Gideon Marais, Bradley Bisek and David Cookman, North Dakota State University, Fargo, ND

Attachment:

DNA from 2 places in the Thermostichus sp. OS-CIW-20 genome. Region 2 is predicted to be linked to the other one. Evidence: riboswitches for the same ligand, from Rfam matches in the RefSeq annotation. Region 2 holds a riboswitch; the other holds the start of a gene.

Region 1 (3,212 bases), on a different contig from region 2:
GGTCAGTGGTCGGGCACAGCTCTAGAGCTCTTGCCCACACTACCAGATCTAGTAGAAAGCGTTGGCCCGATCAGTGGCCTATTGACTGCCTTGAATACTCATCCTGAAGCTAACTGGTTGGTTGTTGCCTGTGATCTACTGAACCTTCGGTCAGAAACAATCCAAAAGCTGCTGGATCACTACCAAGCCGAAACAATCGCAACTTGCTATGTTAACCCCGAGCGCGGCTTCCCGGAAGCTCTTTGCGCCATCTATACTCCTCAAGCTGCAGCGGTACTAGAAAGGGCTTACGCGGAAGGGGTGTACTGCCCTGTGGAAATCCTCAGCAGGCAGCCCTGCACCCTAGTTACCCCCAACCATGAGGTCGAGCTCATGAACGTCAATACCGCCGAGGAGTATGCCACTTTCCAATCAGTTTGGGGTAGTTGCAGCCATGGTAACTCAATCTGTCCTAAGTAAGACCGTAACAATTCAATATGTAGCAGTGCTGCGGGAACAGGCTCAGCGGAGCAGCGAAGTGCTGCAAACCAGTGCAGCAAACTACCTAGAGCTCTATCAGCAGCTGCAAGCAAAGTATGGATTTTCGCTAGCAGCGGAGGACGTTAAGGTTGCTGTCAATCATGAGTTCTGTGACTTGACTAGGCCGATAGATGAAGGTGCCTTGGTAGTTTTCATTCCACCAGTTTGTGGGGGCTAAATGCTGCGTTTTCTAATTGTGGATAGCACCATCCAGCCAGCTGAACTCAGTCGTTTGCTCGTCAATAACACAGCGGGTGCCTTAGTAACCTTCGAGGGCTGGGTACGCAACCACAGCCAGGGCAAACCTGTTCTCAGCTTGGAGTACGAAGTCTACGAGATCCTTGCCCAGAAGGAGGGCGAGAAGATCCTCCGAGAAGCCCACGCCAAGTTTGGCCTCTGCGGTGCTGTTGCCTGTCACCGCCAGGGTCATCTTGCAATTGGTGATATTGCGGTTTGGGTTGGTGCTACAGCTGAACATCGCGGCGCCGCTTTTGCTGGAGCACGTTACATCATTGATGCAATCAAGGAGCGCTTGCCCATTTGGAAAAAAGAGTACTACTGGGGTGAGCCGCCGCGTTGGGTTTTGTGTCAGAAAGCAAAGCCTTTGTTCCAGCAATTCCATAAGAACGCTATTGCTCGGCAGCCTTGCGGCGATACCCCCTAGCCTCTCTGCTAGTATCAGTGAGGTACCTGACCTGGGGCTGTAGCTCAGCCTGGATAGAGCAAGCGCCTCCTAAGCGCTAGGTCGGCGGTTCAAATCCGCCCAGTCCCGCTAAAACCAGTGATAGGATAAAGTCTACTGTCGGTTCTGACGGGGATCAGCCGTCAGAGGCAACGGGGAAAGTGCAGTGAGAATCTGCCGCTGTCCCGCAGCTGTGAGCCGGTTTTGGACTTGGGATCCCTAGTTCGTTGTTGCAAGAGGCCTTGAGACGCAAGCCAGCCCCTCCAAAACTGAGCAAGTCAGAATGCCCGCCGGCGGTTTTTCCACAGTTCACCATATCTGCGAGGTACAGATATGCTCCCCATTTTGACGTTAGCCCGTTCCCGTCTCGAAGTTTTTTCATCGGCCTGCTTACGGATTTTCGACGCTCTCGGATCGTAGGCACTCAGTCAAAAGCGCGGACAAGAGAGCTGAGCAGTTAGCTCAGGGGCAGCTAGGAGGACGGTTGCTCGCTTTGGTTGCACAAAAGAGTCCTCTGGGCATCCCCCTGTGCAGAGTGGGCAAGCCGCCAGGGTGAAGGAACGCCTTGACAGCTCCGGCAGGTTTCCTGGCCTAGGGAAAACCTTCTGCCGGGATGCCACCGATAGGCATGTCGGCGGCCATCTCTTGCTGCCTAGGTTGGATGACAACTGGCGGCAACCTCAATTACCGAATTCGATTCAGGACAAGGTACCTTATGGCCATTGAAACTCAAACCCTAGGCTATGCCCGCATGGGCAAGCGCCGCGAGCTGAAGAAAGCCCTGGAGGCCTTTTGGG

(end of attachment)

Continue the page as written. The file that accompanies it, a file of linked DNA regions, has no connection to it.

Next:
A recurrent mass selection (RMS) pre-breeding program is being implemented to facilitate development of improved breeding parents with high levels of winter-hardiness coupled with effective resistance against major diseases such as Fusarium head blight, leaf and stem rust, tan spot and the septoria complex. The breeding method is ideally suited to this purpose as it does not impose a yield ceiling or limit genetic background diversity as is typical of backcrossing. It furthermore maximizes opportunities for genetic recombination and gene pyramiding. Execution and effectiveness of a RMS program can be greatly enhanced with the use of genetic male sterility; incorporation of marker-aided selection and the use of generation acceleration methodologies. A highly diverse pre-breeding base population is being established through a complex cross that involves ± 110 diverse genotypes contained within five populations. These include a range of native and exotic resistance and adaptation genes, most of which derive from either spring wheat or less cold-hardy winter wheat from the southern United States. While making the cross, the Ms3 (dominant male sterility) gene has been incorporated within the hybrid population such that the final F1 will segregate 1:1 for male sterility/ fertility. The final F1 will be randomly intercrossed twice to ensure full dispersal of the genes before the onset of selection. Male fertile plants will be inbred and F4-derived F5rows will be selected in the field to obtain male parents (F6) for the next crossing cycle. An accelerated single seed descent (SSD) inbreeding strategy is being developed with the ultimate aim to achieve three generations of winter wheat per year. To do this, plants are being stressed (small soil volume, extended daylight hours, elevated temperature); prematurely harvested and the seed dried and stored at higher temperatures to prematurely break seed dormancy.